Pigeon Pages Interview with Elizabeth Gaffney

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Elizabeth Gaffney is the author of the novels Metropolis and When the World Was Young.  She's translated 4 books from German and published many short stories in literary magazines, most recently A Public Space, Conjunctions and Craft.  A Brooklyn native and founding member of the editorial staff at A Public Space, she also teaches writing at A Public Space, The New School, NYU and at Queens University's low-residency MFA program.

 
 

Do you have a bird story or favorite feathered friend?

When I was in kindergarten, my class adopted a bird with a broken wing that was found in the courtyard of the school.  I think it was a house finch.  We nursed her back to health, if not flightworthiness, and named her Margalo, after the bird in Stuart Little.  My family's own pet was a Labrador retriever, but Margalo used to come home with me over the holidays. I loved her.

What is your most memorable reading experience?

I can't decide if it was reading Aristotle's Nichomachean Ethics on a lawn at Vassar College or binge reading all three volumes of Philip Pullman's His Dark Materials trilogy on the couch of my apartment sometime around the year 2000, when the third book, The Amber Spy Glass came out. That lawn and that couch both seemed to have a magical quality, allowing me to forget everything else in the world but what I was reading.

What makes you most excited about your own writing, teaching at NYU, and being Editor-at-Large of A Public Space

I get very excited about helping writers go from an idea, an inspiration, an early draft to a honed and polished finished version of a story, or even a novel.  This applies equally to my students and to the writers I get to work with as an editor.  It even applies to myself, I guess.  It's so exciting to go from an idea for a book or story to the published product.  It's especially nice when it's actually printed and bound.  Long live paper.

To tweet or not to tweet?

I'm in the not too much category.  I do it when I have something to say.  I don't do it in order to have something to say.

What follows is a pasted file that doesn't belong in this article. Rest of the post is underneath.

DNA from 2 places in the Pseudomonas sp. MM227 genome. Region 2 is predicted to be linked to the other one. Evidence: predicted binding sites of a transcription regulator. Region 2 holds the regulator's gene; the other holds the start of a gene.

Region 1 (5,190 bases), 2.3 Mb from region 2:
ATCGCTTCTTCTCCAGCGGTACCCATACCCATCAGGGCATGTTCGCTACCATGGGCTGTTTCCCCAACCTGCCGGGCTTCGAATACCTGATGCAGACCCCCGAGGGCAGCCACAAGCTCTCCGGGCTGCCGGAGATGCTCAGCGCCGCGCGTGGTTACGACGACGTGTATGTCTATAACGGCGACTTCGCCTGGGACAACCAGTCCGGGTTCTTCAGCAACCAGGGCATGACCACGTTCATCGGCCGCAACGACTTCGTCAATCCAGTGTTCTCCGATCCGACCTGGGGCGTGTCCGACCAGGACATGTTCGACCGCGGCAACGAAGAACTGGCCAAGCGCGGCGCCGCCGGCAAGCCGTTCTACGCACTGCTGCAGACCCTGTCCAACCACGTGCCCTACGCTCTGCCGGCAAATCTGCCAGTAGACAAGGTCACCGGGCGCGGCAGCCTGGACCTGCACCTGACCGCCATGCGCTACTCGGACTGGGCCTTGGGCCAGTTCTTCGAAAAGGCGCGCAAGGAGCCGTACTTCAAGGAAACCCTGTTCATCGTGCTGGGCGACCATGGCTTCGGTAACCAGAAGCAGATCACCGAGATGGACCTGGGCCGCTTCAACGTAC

What book(s) do you have in your bag right now?

I've recently been reading Mr. Peanut by Adam Ross, a college classmate of mine and the editor of the Sewanee Review.  It's dark and funny, just what I'm presently in the mood for.

Can you tell us your favorite rejection story?

I guess the best rejection stories all end in acceptance…  For quite a while I've been sending out a very long story of mine – a novella, really.  It was rejected by many magazines, and by practically every place I could think of that published long stories.  I had it out on submission to a couple journals simultaneously, and one of them had had it so long I'd given up on hearing back.  Then, just recently, it was accepted by both almost at the same time.  It's called "Devoted," and it's going to be in the next issue of The Seattle Review.

What literary journals do you love?                                  

A lot of them, but I have to throw my heart behind the one I work for, A Public Space.  We find work that wouldn't otherwise get seen, which is what I think literary magazines' purpose is.  We have an emerging writers' fellowship that not only finds new writers but fosters their development through mentorship and community. 

What shakes your tail feathers?

My kids, and seeing them create without inhibition.  It's a reminder to me to let go of a lot of self-censoring and premature-editing, especially in the early phases of writing.

What advice do you have for fledgling writers?

Throw yourself into the world, so you have something to write about.  Read everything, so you have models and inspiration. And persevere – it's not easy.

What other eggs do you have in your basket right now?

I'm working on a novel in stories called Little Monsters, the third novel in my New York series, which is called The Brooklynites, and a middle-grade novel about two deaf girls that I'm co-writing with a close friend.

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